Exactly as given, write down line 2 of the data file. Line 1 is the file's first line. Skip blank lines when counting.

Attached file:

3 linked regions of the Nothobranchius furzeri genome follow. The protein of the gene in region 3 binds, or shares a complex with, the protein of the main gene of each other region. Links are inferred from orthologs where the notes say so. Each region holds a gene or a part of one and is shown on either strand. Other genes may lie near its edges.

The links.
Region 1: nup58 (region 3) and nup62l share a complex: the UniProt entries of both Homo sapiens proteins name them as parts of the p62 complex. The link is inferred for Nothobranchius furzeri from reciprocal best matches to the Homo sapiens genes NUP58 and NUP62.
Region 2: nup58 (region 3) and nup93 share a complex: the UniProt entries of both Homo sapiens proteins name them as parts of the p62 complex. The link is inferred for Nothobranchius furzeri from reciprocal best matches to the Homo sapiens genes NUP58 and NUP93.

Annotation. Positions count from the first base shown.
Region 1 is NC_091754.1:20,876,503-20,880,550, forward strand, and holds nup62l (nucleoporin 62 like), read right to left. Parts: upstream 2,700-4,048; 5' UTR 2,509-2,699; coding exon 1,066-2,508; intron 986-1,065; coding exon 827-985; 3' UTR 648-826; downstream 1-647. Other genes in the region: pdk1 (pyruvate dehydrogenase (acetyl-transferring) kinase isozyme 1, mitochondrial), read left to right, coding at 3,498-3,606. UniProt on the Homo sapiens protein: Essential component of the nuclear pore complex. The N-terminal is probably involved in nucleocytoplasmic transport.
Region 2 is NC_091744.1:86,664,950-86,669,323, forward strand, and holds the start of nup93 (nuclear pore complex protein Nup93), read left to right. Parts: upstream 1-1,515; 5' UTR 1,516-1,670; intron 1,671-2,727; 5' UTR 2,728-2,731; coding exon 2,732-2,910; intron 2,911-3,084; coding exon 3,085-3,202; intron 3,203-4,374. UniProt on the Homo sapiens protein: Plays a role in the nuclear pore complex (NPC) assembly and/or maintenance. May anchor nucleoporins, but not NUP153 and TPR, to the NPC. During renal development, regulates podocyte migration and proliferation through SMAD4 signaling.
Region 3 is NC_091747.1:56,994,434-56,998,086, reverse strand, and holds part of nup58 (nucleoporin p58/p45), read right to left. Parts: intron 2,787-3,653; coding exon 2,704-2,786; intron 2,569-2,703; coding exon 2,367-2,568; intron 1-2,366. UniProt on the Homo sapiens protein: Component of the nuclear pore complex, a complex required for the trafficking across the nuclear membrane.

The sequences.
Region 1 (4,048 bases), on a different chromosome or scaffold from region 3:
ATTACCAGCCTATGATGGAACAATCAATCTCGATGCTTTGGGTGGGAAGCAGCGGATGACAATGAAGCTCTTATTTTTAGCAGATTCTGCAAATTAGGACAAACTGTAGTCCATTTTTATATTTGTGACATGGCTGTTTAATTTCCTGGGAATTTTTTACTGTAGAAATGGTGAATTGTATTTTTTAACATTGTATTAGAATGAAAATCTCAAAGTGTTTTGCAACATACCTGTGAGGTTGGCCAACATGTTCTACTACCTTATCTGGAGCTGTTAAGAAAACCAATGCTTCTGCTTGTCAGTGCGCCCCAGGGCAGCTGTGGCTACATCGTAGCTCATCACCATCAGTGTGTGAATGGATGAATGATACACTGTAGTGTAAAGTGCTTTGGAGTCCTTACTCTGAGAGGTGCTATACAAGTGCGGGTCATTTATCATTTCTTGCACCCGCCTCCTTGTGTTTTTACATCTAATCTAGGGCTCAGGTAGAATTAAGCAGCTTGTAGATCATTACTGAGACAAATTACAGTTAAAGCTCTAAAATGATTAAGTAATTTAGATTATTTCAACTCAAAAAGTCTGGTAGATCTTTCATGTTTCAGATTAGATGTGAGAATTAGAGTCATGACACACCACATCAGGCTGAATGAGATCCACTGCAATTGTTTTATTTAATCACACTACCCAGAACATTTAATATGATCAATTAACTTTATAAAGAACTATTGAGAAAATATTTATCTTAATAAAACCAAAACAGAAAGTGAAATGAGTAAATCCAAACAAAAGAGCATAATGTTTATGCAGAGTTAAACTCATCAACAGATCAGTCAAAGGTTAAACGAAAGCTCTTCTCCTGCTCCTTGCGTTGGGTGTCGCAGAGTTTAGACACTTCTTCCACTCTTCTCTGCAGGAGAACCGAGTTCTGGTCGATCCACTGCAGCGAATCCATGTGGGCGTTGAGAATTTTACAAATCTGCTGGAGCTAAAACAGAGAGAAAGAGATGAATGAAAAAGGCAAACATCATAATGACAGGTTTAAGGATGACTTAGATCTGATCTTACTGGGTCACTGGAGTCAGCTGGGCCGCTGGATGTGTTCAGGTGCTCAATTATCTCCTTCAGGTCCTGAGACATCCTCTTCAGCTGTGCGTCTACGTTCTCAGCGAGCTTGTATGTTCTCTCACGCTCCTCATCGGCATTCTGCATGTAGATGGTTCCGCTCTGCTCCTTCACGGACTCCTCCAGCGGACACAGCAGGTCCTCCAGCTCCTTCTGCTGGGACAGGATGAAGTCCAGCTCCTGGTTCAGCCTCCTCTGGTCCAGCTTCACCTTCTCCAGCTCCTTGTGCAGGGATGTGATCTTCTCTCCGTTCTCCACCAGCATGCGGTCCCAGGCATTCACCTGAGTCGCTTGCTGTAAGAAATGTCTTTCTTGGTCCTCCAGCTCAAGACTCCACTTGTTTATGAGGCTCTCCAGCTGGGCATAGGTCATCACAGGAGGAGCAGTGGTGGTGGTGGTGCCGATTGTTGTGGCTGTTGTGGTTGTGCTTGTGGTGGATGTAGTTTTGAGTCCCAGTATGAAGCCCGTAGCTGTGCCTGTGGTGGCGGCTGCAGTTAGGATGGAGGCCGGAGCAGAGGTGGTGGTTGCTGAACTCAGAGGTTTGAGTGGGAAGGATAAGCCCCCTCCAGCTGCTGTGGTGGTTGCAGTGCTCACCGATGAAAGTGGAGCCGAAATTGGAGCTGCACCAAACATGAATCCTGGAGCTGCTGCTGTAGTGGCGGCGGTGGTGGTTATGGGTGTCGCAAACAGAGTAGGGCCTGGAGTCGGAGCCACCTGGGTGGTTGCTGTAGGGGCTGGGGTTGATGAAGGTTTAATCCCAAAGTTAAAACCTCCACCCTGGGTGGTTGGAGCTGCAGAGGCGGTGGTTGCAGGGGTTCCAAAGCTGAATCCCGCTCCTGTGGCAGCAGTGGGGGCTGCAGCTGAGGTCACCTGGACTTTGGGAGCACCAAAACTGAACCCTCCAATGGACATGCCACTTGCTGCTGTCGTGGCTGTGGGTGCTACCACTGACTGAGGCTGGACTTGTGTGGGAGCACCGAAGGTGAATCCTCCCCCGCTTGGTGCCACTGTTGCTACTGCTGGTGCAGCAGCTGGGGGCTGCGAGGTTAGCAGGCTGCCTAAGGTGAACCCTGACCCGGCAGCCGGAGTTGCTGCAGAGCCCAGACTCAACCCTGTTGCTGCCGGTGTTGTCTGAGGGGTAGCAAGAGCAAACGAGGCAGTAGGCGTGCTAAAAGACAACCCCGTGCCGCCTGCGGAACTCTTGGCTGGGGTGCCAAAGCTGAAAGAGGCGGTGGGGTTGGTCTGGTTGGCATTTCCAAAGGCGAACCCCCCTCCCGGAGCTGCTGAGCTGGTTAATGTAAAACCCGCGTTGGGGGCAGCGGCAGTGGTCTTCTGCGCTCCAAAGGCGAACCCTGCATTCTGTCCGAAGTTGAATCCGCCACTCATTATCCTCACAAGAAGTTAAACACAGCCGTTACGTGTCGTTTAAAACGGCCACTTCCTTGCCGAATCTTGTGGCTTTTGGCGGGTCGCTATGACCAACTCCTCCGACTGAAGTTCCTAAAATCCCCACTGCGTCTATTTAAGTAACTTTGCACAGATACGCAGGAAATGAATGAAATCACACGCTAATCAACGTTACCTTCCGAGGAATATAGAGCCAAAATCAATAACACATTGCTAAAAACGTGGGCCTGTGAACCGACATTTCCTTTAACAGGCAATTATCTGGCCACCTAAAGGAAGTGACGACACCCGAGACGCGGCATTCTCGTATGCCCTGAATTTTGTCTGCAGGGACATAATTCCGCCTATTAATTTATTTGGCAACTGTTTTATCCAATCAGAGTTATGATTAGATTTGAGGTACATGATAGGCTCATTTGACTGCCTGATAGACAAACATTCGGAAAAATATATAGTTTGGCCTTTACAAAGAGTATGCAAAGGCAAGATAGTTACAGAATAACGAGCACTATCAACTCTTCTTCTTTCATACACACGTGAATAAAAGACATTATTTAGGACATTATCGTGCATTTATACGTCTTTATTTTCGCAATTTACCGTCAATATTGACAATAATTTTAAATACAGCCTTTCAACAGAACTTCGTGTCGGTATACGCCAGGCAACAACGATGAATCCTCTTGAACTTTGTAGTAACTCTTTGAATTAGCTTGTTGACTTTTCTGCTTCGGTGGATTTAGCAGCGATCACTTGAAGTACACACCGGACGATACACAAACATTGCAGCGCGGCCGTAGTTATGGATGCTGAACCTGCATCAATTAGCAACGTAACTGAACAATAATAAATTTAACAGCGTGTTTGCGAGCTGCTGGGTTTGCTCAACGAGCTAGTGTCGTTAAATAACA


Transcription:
The links.